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UK Confidential Monday, 1 January, 2001, 00:40 GMT
Transcripts: The Prime Minister
Sir Edward Heath
Sir Edward Heath surprised the pundits by winning the 1970 General Election - and was determined to take the UK into the European Economic Community. He told UK Confidential what his thinking was at the time.

Today the Conservatives do not appear united over Europe. But you managed it. What was it that you tried to get the Conservative Party united behind?

Membership of the European Community. Every aspect of it.

And we got them unified when we had the final debate in the House of Commons and in the House of Lords. It was fully supported.

Were you aware of any difficulty then in persuading public opinion that Europe was going to be a good thing?

The problem is explaining to the public the intricacies of joining another organisation which has had many years to build up its structure.

It was quite obvious to me that they were not going to change their structure to take us in.

I recognised that after 22 years, we were going to have problems in getting the (other members) to adjust.

How conscious were you at the time that economic and monetary union was a major aspect of what the European Community would mean?

It was bound to be a major aspect. What you have to weigh up is the overall benefit for each particular country and it's up to them to decide that when they apply to go in or decide not to go in. We realised that there were going to be great opportunities for us.

Sovereignty is something you can use for your own good. That's the whole purpose to having a shared sovereignty.

Sir Edward Heath
We recognised there was a problem there (with public perception) but the way to deal with it was to show that it was overcome by our success in work in the Community.

It isn't just a particular question of sovereignty.

After all look what we surrender in sovereignty to Nato. One country attacked is everybody is attacked.

Doesn't say you can go away and consider whether you like it or not. It's an absolute commitment.

But at the time the press and the public seemed to have just obsessed about milk and butter and lamb prices. They didn't get this picture.

No this is quite untrue. This is swallowing the propaganda which has been put out.

When I first negotiated with Harold Macmillan as prime minister, 1951, in my opening speech I said that our purpose was to join a community which was going to be full.

I then specified it all and I emphasised that the first part is not the question of trades and goods and so on, but the nature of the relationship between the countries and this was to be whole-hearted.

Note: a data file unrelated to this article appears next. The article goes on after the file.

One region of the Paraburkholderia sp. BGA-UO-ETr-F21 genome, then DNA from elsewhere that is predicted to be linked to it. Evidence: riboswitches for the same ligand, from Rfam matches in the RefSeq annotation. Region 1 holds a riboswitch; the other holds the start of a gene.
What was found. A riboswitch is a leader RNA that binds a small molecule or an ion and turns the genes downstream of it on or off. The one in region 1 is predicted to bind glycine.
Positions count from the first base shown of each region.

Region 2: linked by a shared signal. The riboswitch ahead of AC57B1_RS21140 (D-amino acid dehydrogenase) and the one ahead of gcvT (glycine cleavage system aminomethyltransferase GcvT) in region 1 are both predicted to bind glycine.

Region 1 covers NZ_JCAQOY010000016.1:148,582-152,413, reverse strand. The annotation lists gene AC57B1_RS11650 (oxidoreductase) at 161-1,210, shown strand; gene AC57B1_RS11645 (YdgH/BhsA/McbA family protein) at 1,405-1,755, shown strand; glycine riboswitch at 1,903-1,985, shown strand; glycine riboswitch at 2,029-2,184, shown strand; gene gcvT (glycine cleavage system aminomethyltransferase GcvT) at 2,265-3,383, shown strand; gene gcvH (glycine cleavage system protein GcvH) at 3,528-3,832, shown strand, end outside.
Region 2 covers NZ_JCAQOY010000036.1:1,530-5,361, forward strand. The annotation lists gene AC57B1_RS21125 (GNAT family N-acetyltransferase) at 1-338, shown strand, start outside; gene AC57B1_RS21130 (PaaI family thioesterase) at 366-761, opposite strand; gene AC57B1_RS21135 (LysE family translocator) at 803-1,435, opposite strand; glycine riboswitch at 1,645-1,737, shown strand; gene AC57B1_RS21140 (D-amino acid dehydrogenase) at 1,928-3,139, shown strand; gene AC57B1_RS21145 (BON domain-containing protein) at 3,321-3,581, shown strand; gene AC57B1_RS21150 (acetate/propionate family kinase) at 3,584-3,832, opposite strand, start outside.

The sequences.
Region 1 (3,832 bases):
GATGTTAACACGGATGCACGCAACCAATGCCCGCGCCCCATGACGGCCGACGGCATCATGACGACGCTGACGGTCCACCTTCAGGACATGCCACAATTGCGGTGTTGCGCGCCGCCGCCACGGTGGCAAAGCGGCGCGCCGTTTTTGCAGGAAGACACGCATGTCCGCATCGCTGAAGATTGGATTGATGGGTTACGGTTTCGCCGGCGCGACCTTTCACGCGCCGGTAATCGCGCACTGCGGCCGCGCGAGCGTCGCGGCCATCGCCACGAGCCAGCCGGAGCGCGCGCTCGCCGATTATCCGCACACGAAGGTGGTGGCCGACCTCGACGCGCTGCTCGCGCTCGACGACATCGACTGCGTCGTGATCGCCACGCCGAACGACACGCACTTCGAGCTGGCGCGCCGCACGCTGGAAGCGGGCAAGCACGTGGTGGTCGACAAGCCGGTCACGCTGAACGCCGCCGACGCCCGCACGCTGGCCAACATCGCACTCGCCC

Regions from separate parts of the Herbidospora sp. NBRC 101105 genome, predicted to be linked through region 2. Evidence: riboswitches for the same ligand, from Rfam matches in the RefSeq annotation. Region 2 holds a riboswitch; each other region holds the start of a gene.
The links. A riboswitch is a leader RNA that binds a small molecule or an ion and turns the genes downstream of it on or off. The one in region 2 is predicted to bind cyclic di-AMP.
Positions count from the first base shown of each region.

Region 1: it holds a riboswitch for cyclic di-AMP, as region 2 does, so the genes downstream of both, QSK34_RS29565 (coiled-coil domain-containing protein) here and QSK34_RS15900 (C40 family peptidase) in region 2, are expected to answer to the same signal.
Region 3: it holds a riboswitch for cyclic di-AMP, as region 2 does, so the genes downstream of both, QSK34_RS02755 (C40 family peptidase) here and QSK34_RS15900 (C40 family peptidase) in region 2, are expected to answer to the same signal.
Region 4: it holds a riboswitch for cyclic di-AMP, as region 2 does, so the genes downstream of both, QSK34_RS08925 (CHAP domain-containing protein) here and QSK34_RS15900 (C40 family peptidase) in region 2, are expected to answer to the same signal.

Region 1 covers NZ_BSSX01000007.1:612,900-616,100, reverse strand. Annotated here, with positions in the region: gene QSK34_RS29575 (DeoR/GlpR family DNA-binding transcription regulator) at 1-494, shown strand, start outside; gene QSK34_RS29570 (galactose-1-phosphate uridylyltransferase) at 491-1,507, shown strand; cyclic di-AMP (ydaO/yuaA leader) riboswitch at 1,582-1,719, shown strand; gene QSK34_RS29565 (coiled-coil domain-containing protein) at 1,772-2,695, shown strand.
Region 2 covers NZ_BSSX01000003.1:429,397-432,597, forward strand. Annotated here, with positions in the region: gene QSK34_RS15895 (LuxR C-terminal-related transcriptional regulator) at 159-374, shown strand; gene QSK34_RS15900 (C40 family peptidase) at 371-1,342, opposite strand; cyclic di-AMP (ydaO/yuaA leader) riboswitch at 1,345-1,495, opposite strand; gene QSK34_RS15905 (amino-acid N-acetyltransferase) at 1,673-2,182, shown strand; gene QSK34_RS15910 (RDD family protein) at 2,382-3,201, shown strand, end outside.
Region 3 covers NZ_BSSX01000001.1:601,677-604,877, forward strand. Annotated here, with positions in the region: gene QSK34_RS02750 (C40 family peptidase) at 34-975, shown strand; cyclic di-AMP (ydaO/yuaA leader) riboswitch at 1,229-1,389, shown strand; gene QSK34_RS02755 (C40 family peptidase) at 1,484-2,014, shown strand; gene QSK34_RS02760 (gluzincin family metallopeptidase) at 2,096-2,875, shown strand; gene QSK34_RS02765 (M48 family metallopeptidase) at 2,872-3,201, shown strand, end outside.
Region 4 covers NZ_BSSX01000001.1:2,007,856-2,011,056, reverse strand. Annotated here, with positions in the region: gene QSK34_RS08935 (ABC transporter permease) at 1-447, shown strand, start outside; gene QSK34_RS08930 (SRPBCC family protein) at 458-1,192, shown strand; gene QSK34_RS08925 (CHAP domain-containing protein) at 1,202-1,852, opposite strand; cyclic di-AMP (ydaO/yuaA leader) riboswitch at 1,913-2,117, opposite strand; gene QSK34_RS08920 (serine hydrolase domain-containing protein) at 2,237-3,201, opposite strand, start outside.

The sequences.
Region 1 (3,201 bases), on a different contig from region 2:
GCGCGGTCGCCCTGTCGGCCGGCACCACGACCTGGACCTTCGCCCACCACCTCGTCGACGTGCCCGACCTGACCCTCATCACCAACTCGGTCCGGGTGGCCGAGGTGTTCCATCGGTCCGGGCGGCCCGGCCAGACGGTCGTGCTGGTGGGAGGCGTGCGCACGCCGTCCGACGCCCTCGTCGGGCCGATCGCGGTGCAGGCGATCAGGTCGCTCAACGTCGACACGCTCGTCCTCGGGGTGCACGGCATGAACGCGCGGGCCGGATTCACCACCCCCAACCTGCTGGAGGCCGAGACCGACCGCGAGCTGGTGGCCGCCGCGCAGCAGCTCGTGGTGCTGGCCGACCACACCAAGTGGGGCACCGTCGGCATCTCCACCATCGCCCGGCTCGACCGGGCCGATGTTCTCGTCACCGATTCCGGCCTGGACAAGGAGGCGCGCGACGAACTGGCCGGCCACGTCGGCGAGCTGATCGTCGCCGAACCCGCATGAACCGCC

I've emphasised that in every speech I've made, ever since I negotiated then and I kept the same theme when I was leader of the opposition in '65-70 and then began to put it into effect and people knew it.

And when we had the vote in the House of Commons, we had ten full days' debate, ten full days on the big issue.

Today you're lucky if you get a day. The whole thing was thoroughly thrashed out and explained to people.

And do you think that the aspects of sovereignty that were implicit in it were given the priority that they deserved at the time?

Yes it was. Sovereignty is something you can use for your own good and by putting our share of sovereignty into the Community, we are able to share in all its benefits.

Sir Edward Heath
1950: Elected MP
1959: Joined Cabinet
1963: Europe negotiator
1965: Party leader
1970: Prime Minister
1972: EEC entry
1974: Defeated at polls
Other members put their share of sovereignty into the Community as well, and we share that.

That's the whole purpose to having a shared sovereignty where it's of benefit to you.

I believe that the unity of Europe is essential if we're going to maintain a peaceful Europe and if Europe is going to have an effective voice in the world, and that's why we should have a European Union.

And I said it constantly. Of course other people are going to have their doubts, that's up to them.

Looking back, do you think there's anything that you could have done differently in 1970 that might have helped to generate more enthusiasm for Europe?

But there was enthusiasm for it. We got our majority in the House of Commons.

When we had the referendum in '75, Wilson had said he would never have a referendum. It must always be settled by Parliament and he was quite right.

Nowadays everybody's demanding that every damned little thing has to have a referendum and that's the consequence. That is the failure of Parliament to meet people's needs.

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